Yo! When I read that last line, I was almost shouting ‘Hallelujah!’. Like, that is a preaching! Don’t you know! Say it for the people at the back! Hmmm! Glory hallelujah! Flesh and blood revealeth not these things unto ye!
SHUTTING DOWN THE INTERNET IS AKIN TO SHUTTING DOWN NATIONAL DEVELOPMENT AND SECURITY!
No truer words, people. And apart from that, shutting down the internet and other means of communication is a gross infringement of the people’s right to freedom of expression, freedom of assembly, freedom to learn, freedom to create knowledge and indirectly every other human right you can think of. Because the internet has somewhat become the lifeblood of the society.
But our government has assured us that they wouldn’t do that to us. The Office of the National Security Adviser has announced that it is “committed to protecting the rights of the public to access Information and Communication Technology facilities” (and I love that they recognize it as right; an entitlement; a liberty of the people).
However, while this cute and bold and all that, I don’t want to fluff my pillows and lounge because ONSA boo said we can. I’d like prepare for a alternative eventuality and I’d also like to share my prep kit with you:
- Circumvention, Circumvention, Circumvention: Basically, in the event of a shutdown, you would want to be able to bypass this censorship or blockage by using some tools known as circumvention tools. Here is a list of circumvention tools you may use. Psiphon, for instance, which provides you with uncensored access to Internet content. It will automatically learn about new access points to maximize your chances of bypassing censorship. And you can get it on your iOS, Android stores and as a software on your computer. No better time to download it than now. Also, check out Lantern which is also super cool and largely free.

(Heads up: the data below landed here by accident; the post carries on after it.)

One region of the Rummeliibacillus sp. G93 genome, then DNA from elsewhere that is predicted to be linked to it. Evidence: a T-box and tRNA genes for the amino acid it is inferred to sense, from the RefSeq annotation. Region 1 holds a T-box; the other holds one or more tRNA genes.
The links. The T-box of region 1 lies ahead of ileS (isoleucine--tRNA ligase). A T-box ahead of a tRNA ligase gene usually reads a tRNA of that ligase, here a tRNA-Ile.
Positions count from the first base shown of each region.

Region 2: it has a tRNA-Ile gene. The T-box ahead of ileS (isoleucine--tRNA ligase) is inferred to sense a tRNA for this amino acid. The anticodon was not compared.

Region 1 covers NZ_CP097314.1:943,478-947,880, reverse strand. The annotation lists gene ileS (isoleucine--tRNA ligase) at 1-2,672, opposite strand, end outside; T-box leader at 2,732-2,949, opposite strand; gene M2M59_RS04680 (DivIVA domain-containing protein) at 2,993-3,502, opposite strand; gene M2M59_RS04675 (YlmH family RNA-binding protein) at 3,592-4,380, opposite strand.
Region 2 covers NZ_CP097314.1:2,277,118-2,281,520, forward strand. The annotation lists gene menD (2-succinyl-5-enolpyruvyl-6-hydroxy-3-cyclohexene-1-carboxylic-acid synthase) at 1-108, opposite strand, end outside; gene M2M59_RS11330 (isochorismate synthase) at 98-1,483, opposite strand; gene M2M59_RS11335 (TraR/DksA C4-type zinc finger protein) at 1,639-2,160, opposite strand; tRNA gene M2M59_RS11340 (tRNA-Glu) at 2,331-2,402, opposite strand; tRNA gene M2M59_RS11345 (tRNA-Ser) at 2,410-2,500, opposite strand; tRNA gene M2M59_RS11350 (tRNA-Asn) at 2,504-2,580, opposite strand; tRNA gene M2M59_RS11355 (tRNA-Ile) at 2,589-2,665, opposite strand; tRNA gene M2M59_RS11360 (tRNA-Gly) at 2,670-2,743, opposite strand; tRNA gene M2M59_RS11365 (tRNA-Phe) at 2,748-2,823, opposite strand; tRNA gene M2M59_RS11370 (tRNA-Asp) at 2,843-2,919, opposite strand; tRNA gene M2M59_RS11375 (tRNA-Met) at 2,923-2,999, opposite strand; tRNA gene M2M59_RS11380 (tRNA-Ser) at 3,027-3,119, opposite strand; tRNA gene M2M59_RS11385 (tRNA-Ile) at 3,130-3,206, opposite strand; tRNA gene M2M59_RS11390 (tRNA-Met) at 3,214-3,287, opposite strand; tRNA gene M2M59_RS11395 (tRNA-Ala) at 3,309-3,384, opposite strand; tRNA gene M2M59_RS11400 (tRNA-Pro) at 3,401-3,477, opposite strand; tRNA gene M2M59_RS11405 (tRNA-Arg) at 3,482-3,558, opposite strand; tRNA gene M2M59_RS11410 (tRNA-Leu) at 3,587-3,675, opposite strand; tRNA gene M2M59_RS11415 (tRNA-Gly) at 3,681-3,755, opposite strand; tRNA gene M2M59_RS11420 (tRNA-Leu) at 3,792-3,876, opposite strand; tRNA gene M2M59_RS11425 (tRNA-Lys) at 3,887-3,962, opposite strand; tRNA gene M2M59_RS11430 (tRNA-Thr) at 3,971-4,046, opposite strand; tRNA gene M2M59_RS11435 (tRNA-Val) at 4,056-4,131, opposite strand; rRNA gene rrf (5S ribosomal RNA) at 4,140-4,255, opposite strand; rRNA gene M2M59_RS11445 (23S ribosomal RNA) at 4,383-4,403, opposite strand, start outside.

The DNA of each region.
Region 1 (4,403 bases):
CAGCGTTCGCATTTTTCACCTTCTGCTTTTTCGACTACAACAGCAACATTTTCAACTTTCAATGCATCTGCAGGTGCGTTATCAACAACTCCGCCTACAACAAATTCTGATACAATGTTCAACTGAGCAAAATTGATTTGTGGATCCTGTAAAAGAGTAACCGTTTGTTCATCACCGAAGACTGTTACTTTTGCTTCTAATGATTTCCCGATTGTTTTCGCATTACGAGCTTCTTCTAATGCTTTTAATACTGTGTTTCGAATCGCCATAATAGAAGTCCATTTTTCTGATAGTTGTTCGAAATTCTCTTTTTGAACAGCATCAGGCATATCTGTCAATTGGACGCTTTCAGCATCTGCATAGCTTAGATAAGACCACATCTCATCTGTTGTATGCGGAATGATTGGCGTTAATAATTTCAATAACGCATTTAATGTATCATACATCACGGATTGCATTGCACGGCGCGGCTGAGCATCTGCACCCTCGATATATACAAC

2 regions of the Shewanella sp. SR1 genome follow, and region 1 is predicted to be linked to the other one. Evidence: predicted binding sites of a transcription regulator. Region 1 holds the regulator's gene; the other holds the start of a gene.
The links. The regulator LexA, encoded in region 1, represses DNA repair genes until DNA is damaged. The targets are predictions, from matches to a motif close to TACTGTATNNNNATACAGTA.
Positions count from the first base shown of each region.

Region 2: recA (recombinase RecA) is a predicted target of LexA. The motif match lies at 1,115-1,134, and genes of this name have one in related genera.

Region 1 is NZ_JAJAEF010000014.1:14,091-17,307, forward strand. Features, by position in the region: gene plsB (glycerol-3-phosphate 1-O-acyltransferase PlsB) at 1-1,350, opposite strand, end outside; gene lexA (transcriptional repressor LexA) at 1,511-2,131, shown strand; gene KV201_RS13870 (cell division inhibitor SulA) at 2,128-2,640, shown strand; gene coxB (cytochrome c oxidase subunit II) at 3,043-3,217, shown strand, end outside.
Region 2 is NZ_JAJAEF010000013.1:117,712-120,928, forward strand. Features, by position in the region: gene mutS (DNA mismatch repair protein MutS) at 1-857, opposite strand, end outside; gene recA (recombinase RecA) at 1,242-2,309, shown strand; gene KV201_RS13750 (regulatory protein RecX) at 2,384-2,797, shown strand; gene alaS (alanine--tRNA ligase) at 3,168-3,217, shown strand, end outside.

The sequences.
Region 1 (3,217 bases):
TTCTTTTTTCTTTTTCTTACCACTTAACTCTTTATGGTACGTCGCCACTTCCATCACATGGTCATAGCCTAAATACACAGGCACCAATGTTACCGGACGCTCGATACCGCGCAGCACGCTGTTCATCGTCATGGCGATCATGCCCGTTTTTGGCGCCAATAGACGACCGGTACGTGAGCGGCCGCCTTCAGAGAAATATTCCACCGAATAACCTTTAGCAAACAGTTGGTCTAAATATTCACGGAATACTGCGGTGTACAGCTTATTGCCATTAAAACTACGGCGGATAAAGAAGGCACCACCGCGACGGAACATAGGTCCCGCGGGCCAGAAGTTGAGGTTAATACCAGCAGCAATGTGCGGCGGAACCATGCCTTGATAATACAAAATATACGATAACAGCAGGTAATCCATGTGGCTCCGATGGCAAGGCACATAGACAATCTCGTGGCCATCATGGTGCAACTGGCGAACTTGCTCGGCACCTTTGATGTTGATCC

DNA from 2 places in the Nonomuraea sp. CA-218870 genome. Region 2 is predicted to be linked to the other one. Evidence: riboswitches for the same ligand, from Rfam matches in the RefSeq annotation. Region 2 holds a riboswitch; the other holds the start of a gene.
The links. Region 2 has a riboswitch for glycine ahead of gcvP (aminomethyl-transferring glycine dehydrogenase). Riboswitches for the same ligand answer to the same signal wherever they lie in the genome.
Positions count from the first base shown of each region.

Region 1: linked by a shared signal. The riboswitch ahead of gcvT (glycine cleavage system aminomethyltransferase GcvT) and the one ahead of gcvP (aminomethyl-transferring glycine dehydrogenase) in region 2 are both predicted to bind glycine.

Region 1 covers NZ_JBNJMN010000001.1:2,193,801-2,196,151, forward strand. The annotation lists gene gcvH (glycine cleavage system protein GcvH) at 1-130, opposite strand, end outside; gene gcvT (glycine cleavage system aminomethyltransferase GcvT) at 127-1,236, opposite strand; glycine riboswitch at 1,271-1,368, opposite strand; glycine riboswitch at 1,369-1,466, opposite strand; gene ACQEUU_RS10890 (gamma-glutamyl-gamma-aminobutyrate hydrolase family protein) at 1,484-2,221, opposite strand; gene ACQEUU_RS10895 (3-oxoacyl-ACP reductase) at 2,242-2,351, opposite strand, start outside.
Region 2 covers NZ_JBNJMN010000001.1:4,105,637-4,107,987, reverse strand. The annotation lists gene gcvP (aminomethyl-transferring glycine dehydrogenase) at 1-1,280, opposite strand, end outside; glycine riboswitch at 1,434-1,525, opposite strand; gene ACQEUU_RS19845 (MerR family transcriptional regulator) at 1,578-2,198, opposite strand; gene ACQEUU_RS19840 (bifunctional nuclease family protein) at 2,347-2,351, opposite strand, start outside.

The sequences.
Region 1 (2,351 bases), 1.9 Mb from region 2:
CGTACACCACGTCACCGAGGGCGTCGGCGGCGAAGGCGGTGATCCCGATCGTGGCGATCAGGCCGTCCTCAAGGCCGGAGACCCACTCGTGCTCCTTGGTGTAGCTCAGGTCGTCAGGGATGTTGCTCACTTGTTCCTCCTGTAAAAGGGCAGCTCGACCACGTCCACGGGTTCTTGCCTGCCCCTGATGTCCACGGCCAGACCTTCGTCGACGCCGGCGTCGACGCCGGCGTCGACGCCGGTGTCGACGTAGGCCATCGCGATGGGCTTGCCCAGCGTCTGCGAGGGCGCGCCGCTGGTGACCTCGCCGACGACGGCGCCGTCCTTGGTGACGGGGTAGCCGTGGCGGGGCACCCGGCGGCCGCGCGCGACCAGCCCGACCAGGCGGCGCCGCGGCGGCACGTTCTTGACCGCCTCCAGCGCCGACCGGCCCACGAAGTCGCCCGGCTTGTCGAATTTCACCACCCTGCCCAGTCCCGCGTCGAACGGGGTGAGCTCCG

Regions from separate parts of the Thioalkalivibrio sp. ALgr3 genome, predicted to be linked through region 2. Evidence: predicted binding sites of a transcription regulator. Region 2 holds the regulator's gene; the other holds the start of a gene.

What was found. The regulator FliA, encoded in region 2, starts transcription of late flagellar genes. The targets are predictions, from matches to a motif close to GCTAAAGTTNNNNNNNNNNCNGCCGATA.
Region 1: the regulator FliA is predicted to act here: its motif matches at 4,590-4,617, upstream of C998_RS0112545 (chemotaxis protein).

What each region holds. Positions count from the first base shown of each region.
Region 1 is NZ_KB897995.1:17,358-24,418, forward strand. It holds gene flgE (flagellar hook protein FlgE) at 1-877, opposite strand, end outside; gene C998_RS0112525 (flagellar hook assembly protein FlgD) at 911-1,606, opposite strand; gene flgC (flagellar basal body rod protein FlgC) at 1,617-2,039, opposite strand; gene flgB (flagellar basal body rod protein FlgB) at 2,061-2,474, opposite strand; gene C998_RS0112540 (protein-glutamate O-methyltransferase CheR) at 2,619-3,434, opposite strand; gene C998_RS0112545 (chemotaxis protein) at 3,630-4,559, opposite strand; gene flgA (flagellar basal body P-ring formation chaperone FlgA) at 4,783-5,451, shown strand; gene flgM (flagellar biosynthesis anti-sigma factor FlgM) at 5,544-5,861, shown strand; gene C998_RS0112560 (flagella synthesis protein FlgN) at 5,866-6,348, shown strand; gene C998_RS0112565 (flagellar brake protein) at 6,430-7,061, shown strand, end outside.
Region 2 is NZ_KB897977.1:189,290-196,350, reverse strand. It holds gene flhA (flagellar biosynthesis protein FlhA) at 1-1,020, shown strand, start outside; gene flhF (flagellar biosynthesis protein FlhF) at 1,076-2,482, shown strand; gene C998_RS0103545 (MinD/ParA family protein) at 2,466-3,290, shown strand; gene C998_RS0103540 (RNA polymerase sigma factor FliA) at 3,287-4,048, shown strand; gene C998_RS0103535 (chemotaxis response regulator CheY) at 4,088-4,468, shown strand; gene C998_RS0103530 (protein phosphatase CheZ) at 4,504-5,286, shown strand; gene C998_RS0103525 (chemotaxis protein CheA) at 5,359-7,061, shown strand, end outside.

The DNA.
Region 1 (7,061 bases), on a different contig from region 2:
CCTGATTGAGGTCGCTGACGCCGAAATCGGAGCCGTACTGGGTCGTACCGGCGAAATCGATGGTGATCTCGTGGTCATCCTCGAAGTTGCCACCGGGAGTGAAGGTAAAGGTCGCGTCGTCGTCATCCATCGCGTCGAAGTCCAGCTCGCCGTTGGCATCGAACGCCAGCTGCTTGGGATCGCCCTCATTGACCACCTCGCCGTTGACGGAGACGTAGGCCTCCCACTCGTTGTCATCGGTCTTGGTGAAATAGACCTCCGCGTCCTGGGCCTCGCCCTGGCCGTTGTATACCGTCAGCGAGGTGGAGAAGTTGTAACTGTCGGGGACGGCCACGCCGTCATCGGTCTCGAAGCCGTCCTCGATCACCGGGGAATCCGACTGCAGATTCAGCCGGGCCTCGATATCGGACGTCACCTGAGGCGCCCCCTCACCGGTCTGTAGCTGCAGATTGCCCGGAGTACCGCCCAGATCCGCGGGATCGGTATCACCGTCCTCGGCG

- Stay private: Here, the Tor browser comes to mind. It’s a browser that helps you remain anonymous while surfing the internet – in fact, you can (and should) use it even without an internet shutdown especially if your work is security-sensitive. Tor, instead of making a direct connection, will connect you through a series of virtual tunnels so that your privacy is hidden. It also serves as a circumvention tool because it allows you reach otherwise blocked destinations or content. So download it as well. You may also use a Virtual Private Network (VPN) which help you securely and anonymously connect to the internet.
- Stay Safe: Things can get really weird during an internet shutdown ordered by the government. Because an Order to shut down the internet is in itself a military-esque action by the government, it’s reasonable to expect some surveillance and consequences for those who still go ahead to use the internet or those who are caught. Hence, employ basic digital security tips and be careful of site you use with your circumvention tools. Understand also that digital security also involves physical measures. And in case, you’re like, “I’m super clueless. Help me!” Well, I’m your plug to this very simple, very comprehensive website/booklet/guide/resource published by our very own CcHub. It’s interesting to read and very relatable. Please check it out.
Also, check out this free helpline for digital security assistance.
I wish us all a safe month! A safer election! And an even safer country!